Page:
The court said that Commission ALJs, like SEC ALJs, are therefore "inferior officers." And as "inferior officers," they have to be appointed by the President, a court, or a head of department. But they weren't: they were appointed by the Commission's Chief ALJ. So they're unconstitutional.
The court recognized that the Commission ratified the appointment of every ALJ. That works fine going forward, but for this case, the court, like the Supreme Court in Lucia, ordered that Jones Brothers get a new ALJ hearing before a validly appointed ALJ who is not the original ALJ.
The court spilled quite a bit of ink determining whether Jones Brothers forfeited the constitutional argument by not raising at the administrative stage. The court said that Jones Brothers did forfeit it, but that the forfeiture was excusable here.
Thursday, July 12, 2018
President Trump issued an executive order earlier this week that created a new hiring process for administrative law judges, excepting them from competitive hiring rules and examinations and authorizing their appointments to the newly created "Schedule E" of the excepted service by department heads. (H/t to conlaw student Sahil Malhotra.)
The move abolishes the centralized process currently in place for the competitive selection of ALJs and places their appointments in department heads. The move has been criticized because it could politicize the appointments of ALJs, and thus politicize their work.
The EO says that the move is in response to the Supreme Court's recent ruling in Lucia. Recall that the Court held that SEC ALJs aren't mere employees, but instead are "officers" subject to the Appointments Clause. This means that they need to be appointed by the President or the department head (or the courts). It doesn't (necessarily) mean that they need to be excepted from competitive hiring altogether, though. Still, the EO appears to take the position that competitive hiring might be a violation of the Appointments Clause, and, for that reason, excepts ALJs from competitive hiring altogether. From the EO:
As evident from recent litigation, Lucia may also raise questions about the method of appointing ALJs, including whether competitive examination and competitive selection procedures are compatible with the discretion an agency head must possess under the Appointments Clause in selecting ALJs. Regardless of whether those procedures would violate the Appointments Clause as applied to certain ALJs, there are sound policy reasons to take steps to eliminate doubt regarding the constitutionality of the method of appointing officials who discharge such significant duties and exercise such significant discretion.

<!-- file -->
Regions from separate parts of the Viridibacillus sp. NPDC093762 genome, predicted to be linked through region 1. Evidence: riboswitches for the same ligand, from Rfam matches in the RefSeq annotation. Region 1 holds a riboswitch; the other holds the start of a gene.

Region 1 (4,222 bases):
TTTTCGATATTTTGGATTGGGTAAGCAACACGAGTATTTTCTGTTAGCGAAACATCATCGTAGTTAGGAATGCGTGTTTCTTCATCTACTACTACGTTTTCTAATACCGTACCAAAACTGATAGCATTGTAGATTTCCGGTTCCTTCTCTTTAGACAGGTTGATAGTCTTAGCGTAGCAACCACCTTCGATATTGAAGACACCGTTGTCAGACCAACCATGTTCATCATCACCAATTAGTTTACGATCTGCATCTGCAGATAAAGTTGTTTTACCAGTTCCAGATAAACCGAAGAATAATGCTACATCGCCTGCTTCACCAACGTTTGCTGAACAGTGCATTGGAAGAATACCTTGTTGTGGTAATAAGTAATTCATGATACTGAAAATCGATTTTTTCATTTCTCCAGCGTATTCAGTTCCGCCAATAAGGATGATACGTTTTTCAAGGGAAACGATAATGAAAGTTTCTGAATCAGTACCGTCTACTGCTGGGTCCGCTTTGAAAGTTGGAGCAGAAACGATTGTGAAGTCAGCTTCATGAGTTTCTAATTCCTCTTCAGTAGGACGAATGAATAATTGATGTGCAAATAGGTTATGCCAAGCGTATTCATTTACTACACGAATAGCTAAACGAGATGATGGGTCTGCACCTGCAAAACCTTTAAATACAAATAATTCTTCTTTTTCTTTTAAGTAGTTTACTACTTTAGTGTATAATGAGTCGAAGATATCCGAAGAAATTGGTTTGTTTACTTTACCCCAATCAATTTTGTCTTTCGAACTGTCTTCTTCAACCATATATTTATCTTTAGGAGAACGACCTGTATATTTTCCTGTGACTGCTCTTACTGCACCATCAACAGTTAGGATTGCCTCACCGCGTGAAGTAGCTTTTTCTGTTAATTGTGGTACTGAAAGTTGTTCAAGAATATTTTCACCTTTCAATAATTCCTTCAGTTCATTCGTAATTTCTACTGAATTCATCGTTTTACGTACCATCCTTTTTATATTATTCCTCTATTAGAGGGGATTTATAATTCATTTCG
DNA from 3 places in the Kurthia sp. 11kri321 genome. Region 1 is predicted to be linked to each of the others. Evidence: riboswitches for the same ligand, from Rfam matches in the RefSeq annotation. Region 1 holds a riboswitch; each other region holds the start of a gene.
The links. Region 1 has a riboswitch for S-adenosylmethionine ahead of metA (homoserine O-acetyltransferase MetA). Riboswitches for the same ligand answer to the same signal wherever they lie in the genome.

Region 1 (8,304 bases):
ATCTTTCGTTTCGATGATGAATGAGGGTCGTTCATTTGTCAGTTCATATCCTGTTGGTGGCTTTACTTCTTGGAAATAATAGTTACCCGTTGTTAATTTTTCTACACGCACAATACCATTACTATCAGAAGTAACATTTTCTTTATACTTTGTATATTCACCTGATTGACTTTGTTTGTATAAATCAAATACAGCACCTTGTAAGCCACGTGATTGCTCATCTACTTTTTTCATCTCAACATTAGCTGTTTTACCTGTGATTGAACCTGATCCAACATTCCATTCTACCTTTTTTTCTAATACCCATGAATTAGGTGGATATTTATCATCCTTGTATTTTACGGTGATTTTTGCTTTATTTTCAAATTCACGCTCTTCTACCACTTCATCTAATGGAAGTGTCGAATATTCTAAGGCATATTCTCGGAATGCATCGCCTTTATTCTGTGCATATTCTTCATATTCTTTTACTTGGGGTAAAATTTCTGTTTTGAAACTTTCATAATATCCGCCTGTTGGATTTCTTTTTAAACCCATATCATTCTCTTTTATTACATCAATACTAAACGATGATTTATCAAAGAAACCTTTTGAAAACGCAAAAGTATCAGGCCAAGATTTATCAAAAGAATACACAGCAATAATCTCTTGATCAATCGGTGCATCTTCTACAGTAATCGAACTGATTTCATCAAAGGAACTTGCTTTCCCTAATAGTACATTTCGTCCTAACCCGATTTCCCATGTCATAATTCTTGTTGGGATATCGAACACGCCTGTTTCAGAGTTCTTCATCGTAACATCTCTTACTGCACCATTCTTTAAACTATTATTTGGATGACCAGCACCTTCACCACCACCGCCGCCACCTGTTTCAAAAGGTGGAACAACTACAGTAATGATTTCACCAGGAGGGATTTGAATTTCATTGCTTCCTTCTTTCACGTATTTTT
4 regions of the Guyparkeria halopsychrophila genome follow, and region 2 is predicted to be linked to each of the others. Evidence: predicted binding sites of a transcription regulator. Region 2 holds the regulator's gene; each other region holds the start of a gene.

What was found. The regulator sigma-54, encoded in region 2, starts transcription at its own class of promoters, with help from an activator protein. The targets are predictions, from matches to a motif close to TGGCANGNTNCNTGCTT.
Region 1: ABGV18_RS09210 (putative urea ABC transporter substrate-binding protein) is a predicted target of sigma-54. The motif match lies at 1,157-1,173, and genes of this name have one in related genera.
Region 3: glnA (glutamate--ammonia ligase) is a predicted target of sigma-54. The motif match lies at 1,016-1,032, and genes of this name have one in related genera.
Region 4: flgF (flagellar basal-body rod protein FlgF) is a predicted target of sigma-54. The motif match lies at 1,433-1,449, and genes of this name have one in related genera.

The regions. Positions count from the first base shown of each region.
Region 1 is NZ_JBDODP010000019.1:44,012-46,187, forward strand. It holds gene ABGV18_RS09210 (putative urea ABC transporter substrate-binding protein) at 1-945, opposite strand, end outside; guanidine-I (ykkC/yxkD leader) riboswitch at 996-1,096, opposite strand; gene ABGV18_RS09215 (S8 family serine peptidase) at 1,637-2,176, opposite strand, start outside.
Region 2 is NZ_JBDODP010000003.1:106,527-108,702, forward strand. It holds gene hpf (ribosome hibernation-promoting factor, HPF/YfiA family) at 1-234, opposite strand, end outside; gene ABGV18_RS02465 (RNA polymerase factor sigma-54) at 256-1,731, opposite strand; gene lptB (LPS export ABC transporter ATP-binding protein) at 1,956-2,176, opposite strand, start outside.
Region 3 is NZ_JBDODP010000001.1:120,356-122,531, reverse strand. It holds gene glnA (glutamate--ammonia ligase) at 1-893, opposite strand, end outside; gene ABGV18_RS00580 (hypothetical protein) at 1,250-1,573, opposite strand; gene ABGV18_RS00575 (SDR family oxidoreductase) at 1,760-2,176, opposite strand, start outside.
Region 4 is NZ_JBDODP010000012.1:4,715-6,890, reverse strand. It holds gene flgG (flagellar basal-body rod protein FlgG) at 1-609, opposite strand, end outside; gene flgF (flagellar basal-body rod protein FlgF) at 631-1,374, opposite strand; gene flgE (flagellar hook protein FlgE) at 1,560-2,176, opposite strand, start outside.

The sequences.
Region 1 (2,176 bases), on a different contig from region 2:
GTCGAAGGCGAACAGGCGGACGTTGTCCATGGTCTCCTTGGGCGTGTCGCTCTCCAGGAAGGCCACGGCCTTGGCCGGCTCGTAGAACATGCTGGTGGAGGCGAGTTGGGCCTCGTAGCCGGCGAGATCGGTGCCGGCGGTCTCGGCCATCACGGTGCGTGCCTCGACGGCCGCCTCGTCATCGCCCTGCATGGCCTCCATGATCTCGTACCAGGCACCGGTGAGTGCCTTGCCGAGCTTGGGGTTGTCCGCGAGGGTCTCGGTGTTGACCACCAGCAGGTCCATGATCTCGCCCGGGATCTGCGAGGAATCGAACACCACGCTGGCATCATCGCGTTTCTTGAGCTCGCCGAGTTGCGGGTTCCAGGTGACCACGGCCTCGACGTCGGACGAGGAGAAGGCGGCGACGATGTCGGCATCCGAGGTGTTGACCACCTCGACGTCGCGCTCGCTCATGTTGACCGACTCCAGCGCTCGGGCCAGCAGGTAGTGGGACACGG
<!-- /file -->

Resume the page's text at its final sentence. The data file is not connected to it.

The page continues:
The EO applies Lucia to all ALJs across the Executive Branch, even though Lucia doesn't necessarily reach that far (which the EO itself recognizes). (Lucia was based on the roles and functions of SEC ALJs, which may be different than other agencies' ALJs.)
The EO doesn't apply to current ALJs. Under Lucia, some or all of these will require re-appointment by their agency head--again, depending on how similar they are to the SEC ALJs in Lucia (an question that agencies are currently working out). And notably the EO only changes ALJs' appointment, not their removal.
Friday, June 29, 2018
Judge T.S. Ellis III (E.D. Va.) earlier this week rejected a motion by Paul Manafort to dismiss Special Counsel Robert Mueller's superseding indictment for bank fraud and tax charges.
Recall that Judge Berman Jackson (D.D.C.) earlier rejected a similar move by Manafort. The D.C. court's earlier ruling came in Manafort's civil challenge to Mueller's authority. In contrast, Judge Ellis's ruling this week came as a defense in Manafort's criminal case.
Judge Ellis ruled that the superseding indictment fell squarely within DOJ special-counsel regulations and Rod Rosenstein's memo authorizing Mueller's investigation and prosecution.
Judge Ellis also ruled that Mueller's appointment was valid, and that he had legal authority to issue the indictment. (This analysis came in response to Manafort's argument that Manafort had standing to challenge Mueller's indictment, notwithstanding the fact that DOJ regs specifically do not "create any rights . . . by any person . . . in any matter, civil, criminal, or administrative," based on the theory that Mueller lacks legal authority.)